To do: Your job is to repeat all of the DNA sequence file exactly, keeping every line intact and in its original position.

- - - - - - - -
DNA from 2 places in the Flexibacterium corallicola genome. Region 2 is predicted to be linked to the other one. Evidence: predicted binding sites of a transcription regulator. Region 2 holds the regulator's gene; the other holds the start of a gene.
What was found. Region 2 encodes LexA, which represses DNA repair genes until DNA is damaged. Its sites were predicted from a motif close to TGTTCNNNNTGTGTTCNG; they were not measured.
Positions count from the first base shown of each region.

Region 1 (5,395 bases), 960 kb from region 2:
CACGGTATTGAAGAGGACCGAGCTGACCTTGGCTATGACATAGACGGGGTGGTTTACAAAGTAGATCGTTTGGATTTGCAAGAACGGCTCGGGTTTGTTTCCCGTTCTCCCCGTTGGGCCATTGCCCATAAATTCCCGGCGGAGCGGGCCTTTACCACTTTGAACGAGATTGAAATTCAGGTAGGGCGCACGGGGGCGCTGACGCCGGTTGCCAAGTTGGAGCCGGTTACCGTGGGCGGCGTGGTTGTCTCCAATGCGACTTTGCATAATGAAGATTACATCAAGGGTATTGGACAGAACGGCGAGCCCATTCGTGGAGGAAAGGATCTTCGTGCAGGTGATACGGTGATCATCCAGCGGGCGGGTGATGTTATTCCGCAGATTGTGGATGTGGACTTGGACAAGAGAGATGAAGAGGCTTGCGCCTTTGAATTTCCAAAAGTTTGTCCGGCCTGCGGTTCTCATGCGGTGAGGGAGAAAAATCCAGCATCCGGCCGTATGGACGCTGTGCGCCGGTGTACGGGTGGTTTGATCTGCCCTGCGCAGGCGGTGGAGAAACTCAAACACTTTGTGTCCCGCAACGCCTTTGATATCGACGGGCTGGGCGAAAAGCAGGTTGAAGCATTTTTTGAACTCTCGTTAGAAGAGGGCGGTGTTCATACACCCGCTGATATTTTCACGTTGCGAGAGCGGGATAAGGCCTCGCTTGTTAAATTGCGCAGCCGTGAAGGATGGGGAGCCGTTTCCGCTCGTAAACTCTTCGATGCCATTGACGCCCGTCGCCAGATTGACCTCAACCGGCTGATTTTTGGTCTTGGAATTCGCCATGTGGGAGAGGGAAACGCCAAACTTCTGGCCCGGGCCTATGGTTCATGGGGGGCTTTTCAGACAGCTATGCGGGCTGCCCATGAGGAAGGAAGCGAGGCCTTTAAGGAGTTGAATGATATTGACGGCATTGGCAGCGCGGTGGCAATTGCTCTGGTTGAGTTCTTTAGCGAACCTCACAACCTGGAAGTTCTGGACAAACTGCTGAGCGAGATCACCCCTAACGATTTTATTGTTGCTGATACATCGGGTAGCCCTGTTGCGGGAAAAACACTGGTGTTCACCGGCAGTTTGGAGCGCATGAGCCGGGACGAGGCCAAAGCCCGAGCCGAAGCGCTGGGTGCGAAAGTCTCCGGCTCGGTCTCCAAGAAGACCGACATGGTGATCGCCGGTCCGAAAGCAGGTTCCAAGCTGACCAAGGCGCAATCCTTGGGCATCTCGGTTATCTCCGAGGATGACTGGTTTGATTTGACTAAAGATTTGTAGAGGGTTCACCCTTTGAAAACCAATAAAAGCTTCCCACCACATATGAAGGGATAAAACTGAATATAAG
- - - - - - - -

DNA from 2 places in the Flexibacterium corallicola genome. Region 2 is predicted to be linked to the other one. Evidence: predicted binding sites of a transcription regulator. Region 2 holds the regulator's gene; the other holds the start of a gene.
What was found. Region 2 encodes LexA, which represses DNA repair genes until DNA is damaged. Its sites were predicted from a motif close to TGTTCNNNNTGTGTTCNG; they were not measured.
Positions count from the first base shown of each region.

Region 1 (5,395 bases), 960 kb from region 2:
CACGGTATTGAAGAGGACCGAGCTGACCTTGGCTATGACATAGACGGGGTGGTTTACAAAGTAGATCGTTTGGATTTGCAAGAACGGCTCGGGTTTGTTTCCCGTTCTCCCCGTTGGGCCATTGCCCATAAATTCCCGGCGGAGCGGGCCTTTACCACTTTGAACGAGATTGAAATTCAGGTAGGGCGCACGGGGGCGCTGACGCCGGTTGCCAAGTTGGAGCCGGTTACCGTGGGCGGCGTGGTTGTCTCCAATGCGACTTTGCATAATGAAGATTACATCAAGGGTATTGGACAGAACGGCGAGCCCATTCGTGGAGGAAAGGATCTTCGTGCAGGTGATACGGTGATCATCCAGCGGGCGGGTGATGTTATTCCGCAGATTGTGGATGTGGACTTGGACAAGAGAGATGAAGAGGCTTGCGCCTTTGAATTTCCAAAAGTTTGTCCGGCCTGCGGTTCTCATGCGGTGAGGGAGAAAAATCCAGCATCCGGCCGTATGGACGCTGTGCGCCGGTGTACGGGTGGTTTGATCTGCCCTGCGCAGGCGGTGGAGAAACTCAAACACTTTGTGTCCCGCAACGCCTTTGATATCGACGGGCTGGGCGAAAAGCAGGTTGAAGCATTTTTTGAACTCTCGTTAGAAGAGGGCGGTGTTCATACACCCGCTGATATTTTCACGTTGCGAGAGCGGGATAAGGCCTCGCTTGTTAAATTGCGCAGCCGTGAAGGATGGGGAGCCGTTTCCGCTCGTAAACTCTTCGATGCCATTGACGCCCGTCGCCAGATTGACCTCAACCGGCTGATTTTTGGTCTTGGAATTCGCCATGTGGGAGAGGGAAACGCCAAACTTCTGGCCCGGGCCTATGGTTCATGGGGGGCTTTTCAGACAGCTATGCGGGCTGCCCATGAGGAAGGAAGCGAGGCCTTTAAGGAGTTGAATGATATTGACGGCATTGGCAGCGCGGTGGCAATTGCTCTGGTTGAGTTCTTTAGCGAACCTCACAACCTGGAAGTTCTGGACAAACTGCTGAGCGAGATCACCCCTAACGATTTTATTGTTGCTGATACATCGGGTAGCCCTGTTGCGGGAAAAACACTGGTGTTCACCGGCAGTTTGGAGCGCATGAGCCGGGACGAGGCCAAAGCCCGAGCCGAAGCGCTGGGTGCGAAAGTCTCCGGCTCGGTCTCCAAGAAGACCGACATGGTGATCGCCGGTCCGAAAGCAGGTTCCAAGCTGACCAAGGCGCAATCCTTGGGCATCTCGGTTATCTCCGAGGATGACTGGTTTGATTTGACTAAAGATTTGTAGAGGGTTCACCCTTTGAAAACCAATAAAAGCTTCCCACCACATATGAAGGGATAAAACTGAATATAAG